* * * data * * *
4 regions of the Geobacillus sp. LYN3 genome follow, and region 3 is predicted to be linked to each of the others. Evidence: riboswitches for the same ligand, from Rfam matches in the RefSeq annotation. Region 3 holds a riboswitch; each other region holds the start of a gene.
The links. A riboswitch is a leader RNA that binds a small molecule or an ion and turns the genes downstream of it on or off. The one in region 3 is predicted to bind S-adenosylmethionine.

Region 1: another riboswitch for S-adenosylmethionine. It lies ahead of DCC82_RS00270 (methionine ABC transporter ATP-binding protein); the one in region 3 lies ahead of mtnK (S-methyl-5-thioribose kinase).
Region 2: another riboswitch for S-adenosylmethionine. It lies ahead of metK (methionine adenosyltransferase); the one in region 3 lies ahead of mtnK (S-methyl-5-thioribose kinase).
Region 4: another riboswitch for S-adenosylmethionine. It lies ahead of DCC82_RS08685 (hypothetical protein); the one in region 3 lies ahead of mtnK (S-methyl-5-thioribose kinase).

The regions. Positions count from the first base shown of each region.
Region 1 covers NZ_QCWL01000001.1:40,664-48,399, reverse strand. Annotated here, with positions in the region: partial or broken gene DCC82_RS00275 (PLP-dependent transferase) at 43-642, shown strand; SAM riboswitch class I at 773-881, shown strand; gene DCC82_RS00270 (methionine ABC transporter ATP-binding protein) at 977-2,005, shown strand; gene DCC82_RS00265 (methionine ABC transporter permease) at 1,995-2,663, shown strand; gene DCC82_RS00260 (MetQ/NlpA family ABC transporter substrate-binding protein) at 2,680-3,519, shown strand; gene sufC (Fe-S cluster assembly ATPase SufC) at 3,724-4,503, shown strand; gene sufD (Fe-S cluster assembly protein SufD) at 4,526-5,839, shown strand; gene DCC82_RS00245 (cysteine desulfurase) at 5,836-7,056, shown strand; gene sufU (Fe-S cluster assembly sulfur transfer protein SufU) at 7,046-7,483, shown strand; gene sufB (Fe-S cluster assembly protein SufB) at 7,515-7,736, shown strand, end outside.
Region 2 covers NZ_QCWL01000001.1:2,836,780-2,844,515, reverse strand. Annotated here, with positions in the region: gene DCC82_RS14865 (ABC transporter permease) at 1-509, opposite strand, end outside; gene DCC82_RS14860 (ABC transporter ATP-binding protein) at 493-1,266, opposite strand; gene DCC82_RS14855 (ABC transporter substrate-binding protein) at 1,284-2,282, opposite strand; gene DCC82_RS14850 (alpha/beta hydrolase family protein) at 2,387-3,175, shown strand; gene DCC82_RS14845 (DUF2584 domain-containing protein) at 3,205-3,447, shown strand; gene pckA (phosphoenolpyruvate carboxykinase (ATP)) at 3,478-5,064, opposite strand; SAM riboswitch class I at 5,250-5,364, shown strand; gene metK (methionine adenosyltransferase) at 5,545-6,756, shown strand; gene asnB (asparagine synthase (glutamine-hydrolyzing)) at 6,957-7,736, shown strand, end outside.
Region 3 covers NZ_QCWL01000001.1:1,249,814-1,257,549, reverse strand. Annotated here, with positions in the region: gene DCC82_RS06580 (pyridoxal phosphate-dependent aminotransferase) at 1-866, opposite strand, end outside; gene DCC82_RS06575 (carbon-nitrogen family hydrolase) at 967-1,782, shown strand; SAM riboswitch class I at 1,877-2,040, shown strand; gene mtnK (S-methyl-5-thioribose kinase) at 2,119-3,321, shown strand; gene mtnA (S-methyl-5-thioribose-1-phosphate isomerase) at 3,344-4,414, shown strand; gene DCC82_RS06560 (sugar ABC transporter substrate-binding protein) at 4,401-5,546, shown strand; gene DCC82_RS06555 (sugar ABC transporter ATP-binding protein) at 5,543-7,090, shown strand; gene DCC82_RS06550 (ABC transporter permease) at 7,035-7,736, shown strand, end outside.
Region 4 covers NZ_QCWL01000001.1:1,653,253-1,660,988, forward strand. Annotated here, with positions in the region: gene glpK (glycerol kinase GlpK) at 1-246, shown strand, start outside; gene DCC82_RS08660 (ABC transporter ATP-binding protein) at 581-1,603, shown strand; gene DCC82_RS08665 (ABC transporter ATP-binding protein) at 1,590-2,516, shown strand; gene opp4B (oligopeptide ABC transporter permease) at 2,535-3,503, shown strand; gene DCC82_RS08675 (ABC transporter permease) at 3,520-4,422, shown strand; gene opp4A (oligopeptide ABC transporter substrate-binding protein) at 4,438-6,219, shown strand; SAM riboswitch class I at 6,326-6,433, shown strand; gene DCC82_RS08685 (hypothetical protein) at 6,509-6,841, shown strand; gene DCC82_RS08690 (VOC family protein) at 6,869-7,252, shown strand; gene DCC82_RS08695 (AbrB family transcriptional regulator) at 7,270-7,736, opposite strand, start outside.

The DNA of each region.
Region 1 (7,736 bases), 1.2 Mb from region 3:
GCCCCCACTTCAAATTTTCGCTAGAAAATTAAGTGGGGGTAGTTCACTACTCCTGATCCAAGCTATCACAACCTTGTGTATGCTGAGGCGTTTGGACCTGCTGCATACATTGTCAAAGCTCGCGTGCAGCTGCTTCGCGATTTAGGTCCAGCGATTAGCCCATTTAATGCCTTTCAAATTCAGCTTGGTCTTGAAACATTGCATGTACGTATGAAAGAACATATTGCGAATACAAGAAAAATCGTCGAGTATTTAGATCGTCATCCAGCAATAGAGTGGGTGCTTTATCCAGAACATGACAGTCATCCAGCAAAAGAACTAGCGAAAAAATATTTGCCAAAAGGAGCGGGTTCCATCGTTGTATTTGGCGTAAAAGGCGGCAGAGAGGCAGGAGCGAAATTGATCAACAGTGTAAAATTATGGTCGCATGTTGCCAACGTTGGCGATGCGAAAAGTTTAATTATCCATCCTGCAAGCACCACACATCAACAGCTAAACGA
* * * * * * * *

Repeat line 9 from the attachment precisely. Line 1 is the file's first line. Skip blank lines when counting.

Region 3 covers NZ_QCWL01000001.1:1,249,814-1,257,549, reverse strand. Annotated here, with positions in the region: gene DCC82_RS06580 (pyridoxal phosphate-dependent aminotransferase) at 1-866, opposite strand, end outside; gene DCC82_RS06575 (carbon-nitrogen family hydrolase) at 967-1,782, shown strand; SAM riboswitch class I at 1,877-2,040, shown strand; gene mtnK (S-methyl-5-thioribose kinase) at 2,119-3,321, shown strand; gene mtnA (S-methyl-5-thioribose-1-phosphate isomerase) at 3,344-4,414, shown strand; gene DCC82_RS06560 (sugar ABC transporter substrate-binding protein) at 4,401-5,546, shown strand; gene DCC82_RS06555 (sugar ABC transporter ATP-binding protein) at 5,543-7,090, shown strand; gene DCC82_RS06550 (ABC transporter permease) at 7,035-7,736, shown strand, end outside.